Teachers and professional development providers weigh in on three commonly critiqued PD practices. What makes these experiences so frustrating, and what should schools and districts be doing instead?
No Differentiation for Experience
Veterans and new teachers are all in the same room together, working on the same skill.
John Troutman McCrann, a math teacher at Harvest Collegiate High School in New York City, would be happy if he never had to hear someone explain how to write a class objective again.
“I’ve been teaching for 13 years. I’ve been in that PD 13 times,” said McCrann. By this point, he said, there’s not much more he could gain from a session covering the basics of objective-setting—he’s already mastered the skill.
Before requiring all teachers to attend PD on a certain topic, schools should pre-assess their staff—just as teachers would their students, said McCrann. Then, facilitators could group teachers based on their ability level. Those who were already proficient could lead groups, or move on to a new skill.
McCrann also suggested that schools and districts could consider exempting experienced teachers from trainings on foundational skills. “I would love it if, at a certain point, veteran teachers didn’t have to go to some of the meetings,” he said.
Constantly Switching Focus
One year, the district initiative is formative assessments. The next, it’s social-emotional learning. And there isn’t much conversation around how to integrate new approaches with existing ones.
Brittany Franckowiak, a biology teacher at Wilde Lake High School in Columbia, Md., said that facilitators should understand that teachers already have a strong sense of what works and what doesn’t in their classrooms. "[Acknowledge] that you are talking to people who currently have a teaching practice,” she said.
Often, she said, a facilitator will present a lesson, a unit, or an entire new curriculum with the expectation that teachers will adopt it wholesale. Instead, said Franckowiak, presenters should be asking teachers: “What are you already doing, and how might that be informed by this new lens or this new framework?”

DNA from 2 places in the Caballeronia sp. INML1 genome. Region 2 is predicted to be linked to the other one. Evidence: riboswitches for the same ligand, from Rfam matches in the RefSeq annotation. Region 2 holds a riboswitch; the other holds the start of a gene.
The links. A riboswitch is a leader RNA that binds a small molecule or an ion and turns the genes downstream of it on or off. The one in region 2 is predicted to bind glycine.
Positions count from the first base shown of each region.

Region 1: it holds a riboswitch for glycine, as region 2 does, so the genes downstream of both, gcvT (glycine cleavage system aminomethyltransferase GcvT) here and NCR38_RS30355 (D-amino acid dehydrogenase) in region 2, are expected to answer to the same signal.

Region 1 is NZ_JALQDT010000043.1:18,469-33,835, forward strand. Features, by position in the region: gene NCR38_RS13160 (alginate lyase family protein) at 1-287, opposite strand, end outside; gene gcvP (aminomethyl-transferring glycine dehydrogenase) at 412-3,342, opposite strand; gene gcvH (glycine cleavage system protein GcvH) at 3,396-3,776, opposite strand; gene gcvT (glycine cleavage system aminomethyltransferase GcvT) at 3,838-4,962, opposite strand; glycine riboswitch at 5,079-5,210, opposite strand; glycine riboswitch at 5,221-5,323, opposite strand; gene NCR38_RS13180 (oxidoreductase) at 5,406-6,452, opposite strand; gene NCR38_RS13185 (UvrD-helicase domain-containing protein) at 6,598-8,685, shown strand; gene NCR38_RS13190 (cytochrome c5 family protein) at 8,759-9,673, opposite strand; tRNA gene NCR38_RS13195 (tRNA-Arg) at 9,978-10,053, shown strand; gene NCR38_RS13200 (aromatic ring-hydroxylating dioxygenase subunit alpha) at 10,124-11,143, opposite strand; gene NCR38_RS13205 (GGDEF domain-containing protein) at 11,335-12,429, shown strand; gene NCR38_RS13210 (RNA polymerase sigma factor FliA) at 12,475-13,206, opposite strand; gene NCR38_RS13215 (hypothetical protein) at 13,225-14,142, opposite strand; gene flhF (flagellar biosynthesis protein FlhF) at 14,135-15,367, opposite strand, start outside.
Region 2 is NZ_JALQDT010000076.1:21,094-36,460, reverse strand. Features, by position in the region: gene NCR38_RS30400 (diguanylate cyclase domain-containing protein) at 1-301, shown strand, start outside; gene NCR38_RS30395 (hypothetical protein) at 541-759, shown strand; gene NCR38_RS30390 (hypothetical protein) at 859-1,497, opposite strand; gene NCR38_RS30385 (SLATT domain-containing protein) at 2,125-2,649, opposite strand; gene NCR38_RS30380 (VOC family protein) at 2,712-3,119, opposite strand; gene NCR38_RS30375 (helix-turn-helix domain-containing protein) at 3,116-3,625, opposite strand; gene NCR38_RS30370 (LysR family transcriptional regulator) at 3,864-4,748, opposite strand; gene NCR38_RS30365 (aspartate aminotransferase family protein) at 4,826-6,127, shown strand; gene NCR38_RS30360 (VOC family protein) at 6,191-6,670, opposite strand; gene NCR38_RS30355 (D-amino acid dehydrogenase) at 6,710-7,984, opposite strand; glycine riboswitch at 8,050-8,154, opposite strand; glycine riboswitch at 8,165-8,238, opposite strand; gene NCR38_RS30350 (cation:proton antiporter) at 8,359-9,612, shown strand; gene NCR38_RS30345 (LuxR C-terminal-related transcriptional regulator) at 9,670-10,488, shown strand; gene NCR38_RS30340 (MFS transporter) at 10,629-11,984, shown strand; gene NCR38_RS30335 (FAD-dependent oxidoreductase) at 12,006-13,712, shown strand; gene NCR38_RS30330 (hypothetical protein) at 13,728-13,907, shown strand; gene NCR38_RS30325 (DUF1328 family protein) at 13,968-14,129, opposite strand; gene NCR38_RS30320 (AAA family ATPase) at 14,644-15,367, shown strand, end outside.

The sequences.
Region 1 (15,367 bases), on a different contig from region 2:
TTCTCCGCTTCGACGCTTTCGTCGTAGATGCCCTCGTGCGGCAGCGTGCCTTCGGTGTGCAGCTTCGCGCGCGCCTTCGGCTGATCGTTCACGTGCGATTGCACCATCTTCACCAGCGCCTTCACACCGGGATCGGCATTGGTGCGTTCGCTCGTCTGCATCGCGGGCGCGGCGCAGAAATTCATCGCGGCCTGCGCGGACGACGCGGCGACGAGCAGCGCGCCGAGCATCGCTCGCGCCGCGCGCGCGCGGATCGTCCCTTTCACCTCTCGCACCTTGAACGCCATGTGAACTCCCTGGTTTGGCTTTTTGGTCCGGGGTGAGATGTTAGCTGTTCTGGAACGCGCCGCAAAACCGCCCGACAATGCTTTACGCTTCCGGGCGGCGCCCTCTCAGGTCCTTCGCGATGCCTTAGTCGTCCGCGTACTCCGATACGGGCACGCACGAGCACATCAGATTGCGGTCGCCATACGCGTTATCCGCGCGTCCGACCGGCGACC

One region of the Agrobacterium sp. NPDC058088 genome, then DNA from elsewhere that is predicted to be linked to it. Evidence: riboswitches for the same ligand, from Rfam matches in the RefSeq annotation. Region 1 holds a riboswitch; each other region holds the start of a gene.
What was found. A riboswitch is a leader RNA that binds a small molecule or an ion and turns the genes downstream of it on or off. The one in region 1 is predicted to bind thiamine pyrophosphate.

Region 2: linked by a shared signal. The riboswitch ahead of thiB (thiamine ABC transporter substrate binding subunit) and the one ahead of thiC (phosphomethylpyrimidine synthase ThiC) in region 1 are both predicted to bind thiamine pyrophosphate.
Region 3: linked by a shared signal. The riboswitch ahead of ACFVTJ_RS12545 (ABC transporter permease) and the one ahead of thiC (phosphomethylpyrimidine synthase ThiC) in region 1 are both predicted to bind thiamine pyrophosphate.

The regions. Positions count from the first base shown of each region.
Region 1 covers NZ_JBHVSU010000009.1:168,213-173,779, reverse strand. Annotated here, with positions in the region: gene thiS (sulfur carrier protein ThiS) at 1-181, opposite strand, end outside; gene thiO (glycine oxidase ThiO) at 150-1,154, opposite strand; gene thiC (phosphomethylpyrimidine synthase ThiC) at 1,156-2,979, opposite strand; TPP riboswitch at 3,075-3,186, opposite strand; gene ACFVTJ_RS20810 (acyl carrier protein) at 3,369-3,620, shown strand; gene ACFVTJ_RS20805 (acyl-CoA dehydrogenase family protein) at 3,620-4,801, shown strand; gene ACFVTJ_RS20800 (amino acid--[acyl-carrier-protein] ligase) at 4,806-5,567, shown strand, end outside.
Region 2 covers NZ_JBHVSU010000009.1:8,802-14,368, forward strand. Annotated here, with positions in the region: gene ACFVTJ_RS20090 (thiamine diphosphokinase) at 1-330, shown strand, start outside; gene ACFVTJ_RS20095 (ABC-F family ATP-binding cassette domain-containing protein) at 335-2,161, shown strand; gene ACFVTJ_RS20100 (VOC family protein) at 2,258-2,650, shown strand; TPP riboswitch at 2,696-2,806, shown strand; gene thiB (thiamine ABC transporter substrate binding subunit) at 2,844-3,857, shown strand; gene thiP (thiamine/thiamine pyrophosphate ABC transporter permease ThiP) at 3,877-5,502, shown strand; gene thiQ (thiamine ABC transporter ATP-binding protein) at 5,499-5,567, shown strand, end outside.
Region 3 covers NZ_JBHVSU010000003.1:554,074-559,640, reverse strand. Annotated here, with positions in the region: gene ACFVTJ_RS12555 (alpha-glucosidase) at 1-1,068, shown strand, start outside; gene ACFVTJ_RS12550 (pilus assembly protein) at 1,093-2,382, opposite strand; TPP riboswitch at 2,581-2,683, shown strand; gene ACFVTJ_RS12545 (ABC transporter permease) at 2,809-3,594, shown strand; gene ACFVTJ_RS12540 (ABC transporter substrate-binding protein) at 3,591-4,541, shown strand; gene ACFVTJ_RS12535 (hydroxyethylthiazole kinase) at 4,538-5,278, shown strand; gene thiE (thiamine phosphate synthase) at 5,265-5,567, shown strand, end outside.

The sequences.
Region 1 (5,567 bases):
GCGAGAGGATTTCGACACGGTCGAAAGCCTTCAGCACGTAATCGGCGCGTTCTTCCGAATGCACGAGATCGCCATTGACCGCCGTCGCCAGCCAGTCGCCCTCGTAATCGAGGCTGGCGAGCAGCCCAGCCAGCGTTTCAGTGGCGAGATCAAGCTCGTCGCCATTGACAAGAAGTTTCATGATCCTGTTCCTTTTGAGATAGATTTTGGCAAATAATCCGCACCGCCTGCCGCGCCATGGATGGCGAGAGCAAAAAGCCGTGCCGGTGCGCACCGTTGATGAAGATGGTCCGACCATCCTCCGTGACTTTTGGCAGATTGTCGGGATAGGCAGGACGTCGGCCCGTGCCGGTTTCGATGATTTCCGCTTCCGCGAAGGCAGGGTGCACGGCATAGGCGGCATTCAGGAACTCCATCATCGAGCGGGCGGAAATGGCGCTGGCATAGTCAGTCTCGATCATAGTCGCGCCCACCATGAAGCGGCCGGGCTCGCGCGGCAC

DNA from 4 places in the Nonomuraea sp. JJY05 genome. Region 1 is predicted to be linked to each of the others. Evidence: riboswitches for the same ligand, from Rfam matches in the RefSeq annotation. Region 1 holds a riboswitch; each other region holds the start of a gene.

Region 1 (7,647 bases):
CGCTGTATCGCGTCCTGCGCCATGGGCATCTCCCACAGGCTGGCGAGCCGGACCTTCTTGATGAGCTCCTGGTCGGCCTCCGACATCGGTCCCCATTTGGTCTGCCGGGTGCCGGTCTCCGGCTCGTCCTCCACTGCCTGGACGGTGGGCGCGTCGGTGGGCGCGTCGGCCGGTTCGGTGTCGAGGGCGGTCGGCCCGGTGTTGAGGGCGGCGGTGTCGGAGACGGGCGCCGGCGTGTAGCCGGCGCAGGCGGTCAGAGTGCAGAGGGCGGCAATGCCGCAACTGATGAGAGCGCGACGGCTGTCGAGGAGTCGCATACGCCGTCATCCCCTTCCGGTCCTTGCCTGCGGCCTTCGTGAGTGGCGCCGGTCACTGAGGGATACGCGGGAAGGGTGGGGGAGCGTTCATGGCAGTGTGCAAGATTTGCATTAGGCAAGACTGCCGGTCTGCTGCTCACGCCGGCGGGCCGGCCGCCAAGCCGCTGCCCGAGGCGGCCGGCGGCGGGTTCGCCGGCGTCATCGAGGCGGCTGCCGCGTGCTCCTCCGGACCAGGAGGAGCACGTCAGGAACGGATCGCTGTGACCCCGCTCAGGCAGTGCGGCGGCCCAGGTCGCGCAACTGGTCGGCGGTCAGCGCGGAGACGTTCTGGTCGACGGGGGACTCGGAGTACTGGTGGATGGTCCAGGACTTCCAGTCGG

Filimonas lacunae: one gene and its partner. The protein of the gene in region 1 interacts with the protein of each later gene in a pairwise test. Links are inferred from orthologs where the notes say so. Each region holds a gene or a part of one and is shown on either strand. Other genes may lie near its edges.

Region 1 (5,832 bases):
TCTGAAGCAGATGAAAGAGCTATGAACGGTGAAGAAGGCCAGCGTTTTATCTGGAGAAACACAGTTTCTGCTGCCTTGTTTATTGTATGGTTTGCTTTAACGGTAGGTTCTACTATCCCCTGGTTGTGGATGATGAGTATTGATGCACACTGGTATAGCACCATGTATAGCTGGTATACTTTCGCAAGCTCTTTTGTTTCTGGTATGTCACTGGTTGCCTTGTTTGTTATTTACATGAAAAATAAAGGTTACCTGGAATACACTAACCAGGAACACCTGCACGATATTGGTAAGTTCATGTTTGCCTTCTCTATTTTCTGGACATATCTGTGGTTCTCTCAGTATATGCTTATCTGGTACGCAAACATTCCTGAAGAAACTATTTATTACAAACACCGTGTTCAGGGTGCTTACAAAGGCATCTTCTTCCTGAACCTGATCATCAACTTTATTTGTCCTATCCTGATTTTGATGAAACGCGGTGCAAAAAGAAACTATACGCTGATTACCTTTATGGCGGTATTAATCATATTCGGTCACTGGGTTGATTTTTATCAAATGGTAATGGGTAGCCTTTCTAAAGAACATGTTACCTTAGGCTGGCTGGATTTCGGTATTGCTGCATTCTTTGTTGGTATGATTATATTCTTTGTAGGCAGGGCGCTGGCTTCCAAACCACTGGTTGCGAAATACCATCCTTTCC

It’s the school’s or district’s responsibility to put thought into the PD scope and sequence, said Mandy Flora, a fellow at Teaching Lab, a nonprofit that supports teacher-led PD. That can sometimes mean asking hard questions about attractive new initiatives—and only adopting those that line up with the broader vision that the system is trying to achieve, she said.
Lack of Follow-Up
Teachers attend a one-off presentation or workshop, but don’t receive support or guidance for integrating new practices.
“We never want to give [teachers] a set of information and then just walk away,” said Dina Strasser, a project manager of curriculum implementation at EL Education.
But a cycle of implementation, reflection, and feedback doesn’t just happen—it needs to be scheduled, said Strasser. Districts should be planning these embedded PD practices, “as you would your testing schedule,” she said.
A version of this article appeared in the May 15, 2019 edition of Education Week as Transforming ‘Disrespectful’ PD Practices